Study Identifies Jet-Stream Pattern That Locks In Extreme Winter Cold, Wet Spells


Winter is coming—eventually. And while the earth is warming, a new study suggests that the atmosphere is being pushed around in ways that cause long bouts of extreme winter cold or wet in some regions.

The study’s authors say they have identified giant meanders in the global jet stream that bring polar air southward, locking in frigid or wet conditions concurrently over much of North America and Europe, often for weeks at a time. Such weather waves, they say, have doubled in frequency since the 1960s. In just the last few years, they have killed hundreds of people and paralyzed energy and transport systems.

The new paper appears this week in the Bulletin of the American Meteorological Society.

“Even though winters are getting milder on average, it’s happening at the expense of increasingly devastating heat extremes in the warm season,” said author Kai Kornhuber, an adjunct scientist at Columbia University’s Lamont-Doherty Earth Observatory. “A hundred years from now, we will probably not have to worry as much about extreme cold, because everything is getting warmer. But today and going forward, cold is still a very relevant hazard.”

The jet stream is a fast-moving river of air that continuously circles the Northern Hemisphere from east to west. It generally flows within relatively straight boundaries, segregating cold polar air masses from the midlatitudes, but at times it can naturally develop big wobbles. Some scientists think these wobbles are increasing in size and frequency due to rapid warming in the Arctic that is far out proportion to more southerly regions; this destabilizes the system, generating winds that break down the north-south barrier, they say. Given the right conditions, certain of these wobbles can become amplified into symmetrical waves that then lock in place across the globe, somewhat similar to the vibrations that produce a constant musical pitch. These are called Rossby waves.

In a 2019 study Kornhuber and colleagues showed that a repeating Rossby wave pattern known as a wave-7—that is, seven giant peaks and seven matching troughs spanning the globe—draws warm, dry air from the subtropics up to the midlatitudes, causing concurrent summer heat waves and droughts in predictable parts of North America, Europe and Asia. These can cause widespread, simultaneous crop losses in important breadbasket regions, the study said.

The newer paper shows more or less the other side of the coin. A winter pattern known as a wave-4—globally, four peaks and four matching troughs —tend to lock in place. The authors say that when this happens, the chances of extreme cold or wet in the trough triples. At the same time, abnormally warm or dry conditions may develop in the peaks.

The most recent major wave-4 iteration brought a February 2021 cold wave to much of Canada, the United States and even northern Mexico. Temperatures fell as much as 50 degrees F below average as far south as the U.S. Gulf Coast. Parts of the Deep South saw rare snowfall. Hardest hit: Texas, where record cold paralyzed natural gas pipelines and other energy infrastructure, knocking out much of the electricity grid and causing homes and businesses to go dark and freeze. All told, at least 278 people were killed directly or indirectly by the cold wave, and there was nearly $200 billion in damage. A similar though less destructive event caused a January-February 2019 cold snap in the eastern United States, killing more than 20 people.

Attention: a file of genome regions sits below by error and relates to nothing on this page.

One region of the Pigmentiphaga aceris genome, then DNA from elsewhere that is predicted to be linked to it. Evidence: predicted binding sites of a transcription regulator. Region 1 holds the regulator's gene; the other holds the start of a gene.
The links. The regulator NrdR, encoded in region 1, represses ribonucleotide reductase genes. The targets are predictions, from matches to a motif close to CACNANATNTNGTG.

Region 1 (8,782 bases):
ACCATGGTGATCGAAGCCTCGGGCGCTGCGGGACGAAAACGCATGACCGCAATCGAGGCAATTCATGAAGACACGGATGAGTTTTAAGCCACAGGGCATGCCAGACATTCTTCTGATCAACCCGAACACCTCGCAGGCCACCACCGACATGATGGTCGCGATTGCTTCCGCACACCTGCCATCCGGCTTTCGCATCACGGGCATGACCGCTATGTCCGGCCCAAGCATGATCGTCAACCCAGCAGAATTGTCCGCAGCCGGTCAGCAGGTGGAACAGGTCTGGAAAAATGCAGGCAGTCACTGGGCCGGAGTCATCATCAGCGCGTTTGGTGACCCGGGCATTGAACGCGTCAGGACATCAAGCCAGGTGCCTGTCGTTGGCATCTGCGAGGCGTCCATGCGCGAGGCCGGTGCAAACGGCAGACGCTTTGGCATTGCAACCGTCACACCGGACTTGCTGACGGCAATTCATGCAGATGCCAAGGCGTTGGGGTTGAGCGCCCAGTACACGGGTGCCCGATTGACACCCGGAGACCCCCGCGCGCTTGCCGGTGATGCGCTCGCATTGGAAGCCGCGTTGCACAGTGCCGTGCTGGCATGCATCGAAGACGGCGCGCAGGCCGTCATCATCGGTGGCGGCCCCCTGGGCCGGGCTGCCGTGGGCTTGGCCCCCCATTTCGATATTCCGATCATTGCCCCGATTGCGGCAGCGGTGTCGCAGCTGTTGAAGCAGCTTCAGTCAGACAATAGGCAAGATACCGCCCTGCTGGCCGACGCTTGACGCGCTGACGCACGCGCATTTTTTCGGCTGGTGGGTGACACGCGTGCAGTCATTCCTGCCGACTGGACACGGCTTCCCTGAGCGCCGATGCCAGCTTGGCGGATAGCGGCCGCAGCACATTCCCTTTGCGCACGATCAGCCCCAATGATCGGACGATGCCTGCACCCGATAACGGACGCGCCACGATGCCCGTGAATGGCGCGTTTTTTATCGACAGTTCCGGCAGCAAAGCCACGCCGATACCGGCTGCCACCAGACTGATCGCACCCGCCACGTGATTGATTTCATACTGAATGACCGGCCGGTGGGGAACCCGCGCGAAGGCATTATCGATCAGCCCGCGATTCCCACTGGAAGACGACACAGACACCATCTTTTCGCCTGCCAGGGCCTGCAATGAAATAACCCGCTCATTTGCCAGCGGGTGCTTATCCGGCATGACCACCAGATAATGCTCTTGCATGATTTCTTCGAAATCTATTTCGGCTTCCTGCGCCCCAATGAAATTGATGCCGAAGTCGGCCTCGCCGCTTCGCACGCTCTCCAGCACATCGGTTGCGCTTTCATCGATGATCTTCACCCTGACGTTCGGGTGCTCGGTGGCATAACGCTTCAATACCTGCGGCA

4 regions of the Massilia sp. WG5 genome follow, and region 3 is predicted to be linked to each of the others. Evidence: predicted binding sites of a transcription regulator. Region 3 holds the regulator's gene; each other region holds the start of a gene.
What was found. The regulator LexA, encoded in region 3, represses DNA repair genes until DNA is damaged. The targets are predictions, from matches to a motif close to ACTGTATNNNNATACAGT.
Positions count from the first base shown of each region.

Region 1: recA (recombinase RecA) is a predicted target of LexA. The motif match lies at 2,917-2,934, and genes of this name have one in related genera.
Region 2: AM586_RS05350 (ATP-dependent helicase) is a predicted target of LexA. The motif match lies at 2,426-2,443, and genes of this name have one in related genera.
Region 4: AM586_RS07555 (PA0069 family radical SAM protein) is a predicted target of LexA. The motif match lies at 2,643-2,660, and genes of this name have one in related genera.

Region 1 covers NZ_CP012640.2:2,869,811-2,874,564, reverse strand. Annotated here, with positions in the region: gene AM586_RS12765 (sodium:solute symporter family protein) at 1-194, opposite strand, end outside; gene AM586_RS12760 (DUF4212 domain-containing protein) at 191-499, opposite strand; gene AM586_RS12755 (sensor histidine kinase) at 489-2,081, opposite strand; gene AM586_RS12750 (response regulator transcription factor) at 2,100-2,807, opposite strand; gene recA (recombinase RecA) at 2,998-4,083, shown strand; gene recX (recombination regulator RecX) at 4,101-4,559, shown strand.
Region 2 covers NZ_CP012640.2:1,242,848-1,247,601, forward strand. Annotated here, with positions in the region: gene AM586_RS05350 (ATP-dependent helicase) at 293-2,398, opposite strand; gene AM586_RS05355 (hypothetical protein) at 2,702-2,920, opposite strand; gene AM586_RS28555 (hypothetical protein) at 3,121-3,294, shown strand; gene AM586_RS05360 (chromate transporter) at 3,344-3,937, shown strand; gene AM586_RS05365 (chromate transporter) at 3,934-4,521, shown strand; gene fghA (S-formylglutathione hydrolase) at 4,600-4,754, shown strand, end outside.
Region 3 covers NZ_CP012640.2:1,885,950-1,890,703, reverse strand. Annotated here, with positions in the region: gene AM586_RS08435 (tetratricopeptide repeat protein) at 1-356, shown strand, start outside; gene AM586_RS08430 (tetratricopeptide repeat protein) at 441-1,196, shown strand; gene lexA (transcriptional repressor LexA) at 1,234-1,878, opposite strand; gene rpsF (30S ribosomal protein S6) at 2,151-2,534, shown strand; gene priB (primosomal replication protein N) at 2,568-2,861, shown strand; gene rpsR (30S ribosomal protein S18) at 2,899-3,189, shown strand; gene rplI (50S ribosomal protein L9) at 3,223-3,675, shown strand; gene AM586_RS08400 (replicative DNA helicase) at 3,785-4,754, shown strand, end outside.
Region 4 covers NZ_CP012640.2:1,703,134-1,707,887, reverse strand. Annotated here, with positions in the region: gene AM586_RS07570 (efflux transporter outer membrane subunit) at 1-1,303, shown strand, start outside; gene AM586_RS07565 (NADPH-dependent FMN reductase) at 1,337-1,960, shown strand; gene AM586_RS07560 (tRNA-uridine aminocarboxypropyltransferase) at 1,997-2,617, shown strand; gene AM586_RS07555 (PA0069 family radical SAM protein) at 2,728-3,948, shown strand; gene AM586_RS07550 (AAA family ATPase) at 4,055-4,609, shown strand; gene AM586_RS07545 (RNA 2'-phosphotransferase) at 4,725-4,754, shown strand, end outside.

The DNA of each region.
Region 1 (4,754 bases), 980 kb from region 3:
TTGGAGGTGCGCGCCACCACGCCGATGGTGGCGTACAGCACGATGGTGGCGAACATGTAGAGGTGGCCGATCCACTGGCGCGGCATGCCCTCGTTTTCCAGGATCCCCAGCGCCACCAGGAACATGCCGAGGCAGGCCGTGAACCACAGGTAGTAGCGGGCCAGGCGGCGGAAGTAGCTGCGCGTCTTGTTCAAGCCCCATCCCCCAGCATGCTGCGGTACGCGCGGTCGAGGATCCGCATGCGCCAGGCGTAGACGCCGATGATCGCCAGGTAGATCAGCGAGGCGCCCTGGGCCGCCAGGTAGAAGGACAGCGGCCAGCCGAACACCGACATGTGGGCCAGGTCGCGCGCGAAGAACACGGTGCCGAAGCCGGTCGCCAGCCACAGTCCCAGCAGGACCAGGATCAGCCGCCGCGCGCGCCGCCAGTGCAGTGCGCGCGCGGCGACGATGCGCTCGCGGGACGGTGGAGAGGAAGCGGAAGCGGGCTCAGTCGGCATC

The same pattern often hits on the other side of the Atlantic at the same time, usually most most extreme in southwestern Europe and Scandinavia. The January-February 2019 event brought extreme low temperatures to both southern France and Sweden. At the same time, by sweeping in moist air from the Atlantic, it caused extreme precipitation and flooding across many areas in central and eastern Europe. Similar events took place in Europe in 2013 and 2018.

The researchers say that 50 years ago, such concurrent waves took hold on average only once each winter. The numbers vary year to year, but now the average has risen to twice a year.

“This adds to the growing evidence that extreme weather over North America and Europe are often synchronized,” said the study’s other author, Gabriele Messori of Sweden’s Uppsala University. Messori published a paper earlier this year noting repeated example of this phenomenon, and hypothesizing a connection to large-scale atmospheric circulation patterns.

Kornhuber said the exact mechanisms that cause the emergence of the wave-4 pattern require further research, but he suspects it starts with periodic changes in oceanic conditions over parts of the Pacific that, under the right circumstances, can trigger a global chain reaction. Pinning down that mechanism might allow scientists to better predict the cold or wet waves, he said.

Kornuber said that there is growing evidence of a connection between warming climate and the summer meanders that bring heat waves; however the winter waves are still a matter of intense scientific discourse. Scientists are currently investigating several possible mechanisms that could point to a climate connection, and how things might evolve in future.

Kornhuber noted that a study he coauthored earlier this year showed that climate models still struggle to reproduce the most extreme regional weather anomalies associated with these larger-scale patterns even in summer; this could lead to underestimations of potential weather-related crop losses in particular areas. He said upcoming work will focus on investigating whether the worst extreme are linked to human causes or just natural variability.

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